Romania

In April of 1996, ten choir members from the church I attended in Colorado Springs boarded a flight to Bucharest, Romania. We would be part of a one hundred and ten voice choir to sing an Easter cantata for the Romanian people. More than a dozen churches would send choir members to sing in the cantata. We were each given sheet music with lyrics, which all participants were required to memorize; and a cassette tape of the melody which would help us learn our part. “The Day He Wore My Crown” was the composition we would perform with actors in Biblical costumes who would portray the triumphal entry of JESUS into Jerusalem, his journey to the cross, and His resurrection. Dressed in identical white robes, the choir would be standing on specially-constructed risers fifteen feet high in the shape of a cross. We had been told it would be the first time in fifty years that an Easter choir would be allowed to perform openly in Romania. Previously, all overt religious activity had been forbidden during the communist regime. When communism fell, some American missionaries in Bucharest asked for a choir to come and bring the gospel in song and by portrayal. After hearing that request, we were anxious to go, and the money for our trip was soon raised by the church members.

With high anticipation and excitement, I found my seat on the plane and buckled up for the long flight. I tried to relax as the engines roared to life and we rolled down the tarmac. Soon we were airborne and I could hear the wheels retracting. I smiled. Finally what we had practiced for so many weeks would soon be sung in performance. I closed my eyes and said a silent prayer of thanks for everything that GOD had helped us to achieve. Then I heard the LORD say to me, “I ordained this trip fifty years ago.” Immediately my mind was transported back to a time when I was eight years old. My mother, my younger brother, and I were on a Greyhound bus travelling from Corvallis, Oregon to Portland, Oregon to visit my grandparents. The bus made many stops along the way. Sometimes passengers got off and new passengers would get on. One of our stops was at beautiful Multnomah Falls where we saw the breathtaking waterfall with the nearby lush, green growth and evergreen trees. Too soon the bus driver said it was time to re-board. We found our seats again and the new passengers boarded. There was a group of about fifteen teenagers and college students. Everyone found seats and were again on our way. We hadn’t been driving long when the new passengers began to sing. They sang in four part harmony. I turned around in my seat. On my knees I watched and listened to the singers. The melody, the words, and the blended voices captivated me. I didn’t know then that they were the choir, from the Multnomah School of the Bible, and were practicing to give a concert, but this is the song that they sang:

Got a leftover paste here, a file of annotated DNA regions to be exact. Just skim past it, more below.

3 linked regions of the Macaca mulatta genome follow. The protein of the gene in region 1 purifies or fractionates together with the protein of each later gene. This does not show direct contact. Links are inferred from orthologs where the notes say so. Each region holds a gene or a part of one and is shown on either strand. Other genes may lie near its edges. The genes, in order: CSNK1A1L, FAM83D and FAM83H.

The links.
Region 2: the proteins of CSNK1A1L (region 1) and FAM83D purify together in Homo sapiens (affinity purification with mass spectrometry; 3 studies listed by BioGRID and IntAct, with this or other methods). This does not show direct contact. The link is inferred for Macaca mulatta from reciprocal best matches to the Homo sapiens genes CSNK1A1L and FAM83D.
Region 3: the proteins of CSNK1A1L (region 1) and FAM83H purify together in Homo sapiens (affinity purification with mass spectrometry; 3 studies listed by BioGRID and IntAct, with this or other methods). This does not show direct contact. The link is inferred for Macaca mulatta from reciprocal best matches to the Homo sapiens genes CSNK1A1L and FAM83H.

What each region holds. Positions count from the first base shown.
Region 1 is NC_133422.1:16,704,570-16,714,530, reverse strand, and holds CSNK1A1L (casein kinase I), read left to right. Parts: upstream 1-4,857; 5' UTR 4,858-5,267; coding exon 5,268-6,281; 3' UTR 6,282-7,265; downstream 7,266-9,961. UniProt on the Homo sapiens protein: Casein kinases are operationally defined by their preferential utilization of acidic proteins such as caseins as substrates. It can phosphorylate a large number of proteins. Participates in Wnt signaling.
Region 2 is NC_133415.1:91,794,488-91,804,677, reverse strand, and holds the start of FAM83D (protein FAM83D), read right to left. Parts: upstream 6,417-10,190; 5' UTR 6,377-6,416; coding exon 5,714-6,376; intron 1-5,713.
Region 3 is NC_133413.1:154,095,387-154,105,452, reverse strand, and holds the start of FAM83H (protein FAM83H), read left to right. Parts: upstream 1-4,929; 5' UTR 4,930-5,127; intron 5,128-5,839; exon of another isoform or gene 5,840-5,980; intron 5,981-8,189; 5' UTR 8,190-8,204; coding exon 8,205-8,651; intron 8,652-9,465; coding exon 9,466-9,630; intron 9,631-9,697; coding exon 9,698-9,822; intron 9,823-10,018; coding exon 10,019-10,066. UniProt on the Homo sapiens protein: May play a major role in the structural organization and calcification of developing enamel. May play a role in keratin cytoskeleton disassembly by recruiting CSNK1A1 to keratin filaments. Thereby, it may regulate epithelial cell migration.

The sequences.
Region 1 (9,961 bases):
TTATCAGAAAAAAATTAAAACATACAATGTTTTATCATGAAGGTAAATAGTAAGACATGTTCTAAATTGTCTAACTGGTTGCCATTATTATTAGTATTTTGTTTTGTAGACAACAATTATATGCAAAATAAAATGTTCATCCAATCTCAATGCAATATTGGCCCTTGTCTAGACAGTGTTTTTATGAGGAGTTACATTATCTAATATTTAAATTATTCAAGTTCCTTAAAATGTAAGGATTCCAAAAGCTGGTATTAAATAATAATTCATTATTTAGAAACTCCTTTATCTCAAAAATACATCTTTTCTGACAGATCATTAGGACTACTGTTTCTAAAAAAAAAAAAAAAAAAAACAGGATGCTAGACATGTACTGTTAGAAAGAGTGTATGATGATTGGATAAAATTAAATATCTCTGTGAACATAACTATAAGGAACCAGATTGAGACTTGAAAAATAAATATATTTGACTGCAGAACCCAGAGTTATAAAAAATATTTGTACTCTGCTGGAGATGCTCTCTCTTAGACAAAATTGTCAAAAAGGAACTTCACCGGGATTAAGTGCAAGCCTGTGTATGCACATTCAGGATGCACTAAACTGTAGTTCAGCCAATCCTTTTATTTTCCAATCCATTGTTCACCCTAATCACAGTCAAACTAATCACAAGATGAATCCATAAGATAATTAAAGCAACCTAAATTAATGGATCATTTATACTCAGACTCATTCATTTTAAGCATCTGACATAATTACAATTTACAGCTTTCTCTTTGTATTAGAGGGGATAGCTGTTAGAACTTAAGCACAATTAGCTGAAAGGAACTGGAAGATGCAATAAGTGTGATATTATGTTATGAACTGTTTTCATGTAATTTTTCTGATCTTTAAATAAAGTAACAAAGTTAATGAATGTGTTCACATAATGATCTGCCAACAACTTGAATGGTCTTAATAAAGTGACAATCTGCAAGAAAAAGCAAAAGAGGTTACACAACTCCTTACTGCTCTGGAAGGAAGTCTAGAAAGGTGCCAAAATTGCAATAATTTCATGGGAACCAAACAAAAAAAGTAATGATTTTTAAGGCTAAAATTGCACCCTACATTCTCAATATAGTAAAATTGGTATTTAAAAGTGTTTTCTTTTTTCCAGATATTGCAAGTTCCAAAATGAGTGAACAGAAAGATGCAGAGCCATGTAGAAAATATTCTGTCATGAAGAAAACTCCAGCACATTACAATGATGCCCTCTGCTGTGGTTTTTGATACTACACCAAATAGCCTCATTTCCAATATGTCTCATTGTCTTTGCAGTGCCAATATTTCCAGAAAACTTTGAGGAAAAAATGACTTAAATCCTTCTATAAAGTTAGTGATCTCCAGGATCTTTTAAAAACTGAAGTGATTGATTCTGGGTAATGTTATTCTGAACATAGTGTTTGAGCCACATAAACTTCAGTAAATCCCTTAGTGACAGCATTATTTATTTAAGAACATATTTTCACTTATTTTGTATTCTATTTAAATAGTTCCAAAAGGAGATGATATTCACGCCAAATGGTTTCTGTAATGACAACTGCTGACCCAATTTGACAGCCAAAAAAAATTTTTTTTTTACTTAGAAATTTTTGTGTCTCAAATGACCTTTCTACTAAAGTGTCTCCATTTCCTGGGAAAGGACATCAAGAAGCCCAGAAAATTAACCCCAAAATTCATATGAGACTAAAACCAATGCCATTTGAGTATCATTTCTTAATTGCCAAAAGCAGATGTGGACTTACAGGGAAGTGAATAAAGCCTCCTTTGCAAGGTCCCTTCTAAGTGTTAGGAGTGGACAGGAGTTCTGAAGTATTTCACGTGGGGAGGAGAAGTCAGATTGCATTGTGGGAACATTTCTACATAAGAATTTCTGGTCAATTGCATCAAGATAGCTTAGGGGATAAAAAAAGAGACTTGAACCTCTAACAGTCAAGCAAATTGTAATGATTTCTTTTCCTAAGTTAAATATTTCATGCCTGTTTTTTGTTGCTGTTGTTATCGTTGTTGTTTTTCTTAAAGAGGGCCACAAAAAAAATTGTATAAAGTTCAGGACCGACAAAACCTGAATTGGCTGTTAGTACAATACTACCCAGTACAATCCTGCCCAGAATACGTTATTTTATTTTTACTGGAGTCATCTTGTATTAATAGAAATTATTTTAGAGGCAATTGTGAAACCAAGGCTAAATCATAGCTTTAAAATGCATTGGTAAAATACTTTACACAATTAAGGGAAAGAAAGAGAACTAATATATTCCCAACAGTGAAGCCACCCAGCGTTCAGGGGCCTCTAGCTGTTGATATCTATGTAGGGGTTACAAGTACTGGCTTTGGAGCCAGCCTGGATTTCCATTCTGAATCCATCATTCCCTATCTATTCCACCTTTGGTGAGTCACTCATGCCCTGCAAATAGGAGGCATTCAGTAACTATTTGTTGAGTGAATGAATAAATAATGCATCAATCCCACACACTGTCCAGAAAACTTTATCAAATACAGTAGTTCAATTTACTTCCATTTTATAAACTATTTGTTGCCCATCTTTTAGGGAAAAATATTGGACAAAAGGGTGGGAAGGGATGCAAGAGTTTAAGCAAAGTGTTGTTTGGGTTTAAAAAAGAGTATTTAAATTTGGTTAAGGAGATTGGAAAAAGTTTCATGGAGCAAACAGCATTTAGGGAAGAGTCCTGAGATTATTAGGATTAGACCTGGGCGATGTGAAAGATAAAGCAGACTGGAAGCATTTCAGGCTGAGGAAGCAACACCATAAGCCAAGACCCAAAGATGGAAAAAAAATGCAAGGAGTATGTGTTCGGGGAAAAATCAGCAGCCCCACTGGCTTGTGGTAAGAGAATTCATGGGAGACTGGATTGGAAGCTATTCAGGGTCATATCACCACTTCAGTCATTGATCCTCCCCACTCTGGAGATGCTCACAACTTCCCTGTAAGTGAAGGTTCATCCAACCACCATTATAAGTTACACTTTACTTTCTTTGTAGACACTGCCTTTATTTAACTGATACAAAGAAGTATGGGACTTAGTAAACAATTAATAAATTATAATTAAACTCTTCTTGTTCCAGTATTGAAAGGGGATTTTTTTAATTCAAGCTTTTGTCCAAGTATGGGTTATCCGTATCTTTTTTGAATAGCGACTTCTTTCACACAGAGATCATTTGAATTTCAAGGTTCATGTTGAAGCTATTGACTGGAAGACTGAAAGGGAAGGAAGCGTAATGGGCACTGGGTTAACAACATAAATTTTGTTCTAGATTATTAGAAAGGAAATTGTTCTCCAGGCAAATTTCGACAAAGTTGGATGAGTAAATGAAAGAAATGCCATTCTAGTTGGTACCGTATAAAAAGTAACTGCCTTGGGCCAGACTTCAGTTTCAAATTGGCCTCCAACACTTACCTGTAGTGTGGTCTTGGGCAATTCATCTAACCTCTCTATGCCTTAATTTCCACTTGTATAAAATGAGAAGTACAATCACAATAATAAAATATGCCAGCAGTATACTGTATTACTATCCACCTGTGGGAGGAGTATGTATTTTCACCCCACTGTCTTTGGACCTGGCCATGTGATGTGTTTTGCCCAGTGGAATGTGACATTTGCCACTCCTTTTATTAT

“We’ve A Story To Tell To The Nations”
Music by: Colin Sterne and text by H. Ernest Nichol
“We’ve a story to tell to the nations
That shall turn their hearts to the right,
A story of truth and mercy, a story of peace and light,
A story of peace and light.
Refrain: For the darkness shall turn to dawning,
And the dawning to noonday bright; and Christ’s great kingdom Shall come on earth, the kingdom of love and light.”

Mark 16:15. The last words JESUS spoke to His disciples before He was taken up into heaven were: “Go into all the world and preach the gospel to everyone. He that believes and is baptized shall be saved but he that doesn’t believe, trust, and rely on the gospel will be condemned.” (The Amplified Bible)

This was the reason I was on my way to Romania, to bring the “story of peace and light” through music to a country that had been in the darkness of communism for so long. As an eight year old, GOD had prepared my heart for this mission.

Our combined choir, with accompaniment of Romania’s Philharmonic Orchestra, sang the cantata twice in the Sala Palatuli 4,060 seat concert hall in Bucharest. Before each song, a translator would summarize the English lyrics into the Romanian language. After each performance a pastor gave an altar call. In the building that had been constructed for the communist party, many accepted JESUS as their Savior and were given Bibles in the Romanian language. God used our time spent in preparation, our voices, the actors and musicians, our long journey, and the impressionable heart of an eight-year-old girl in his purpose to change the darkness into dawn.

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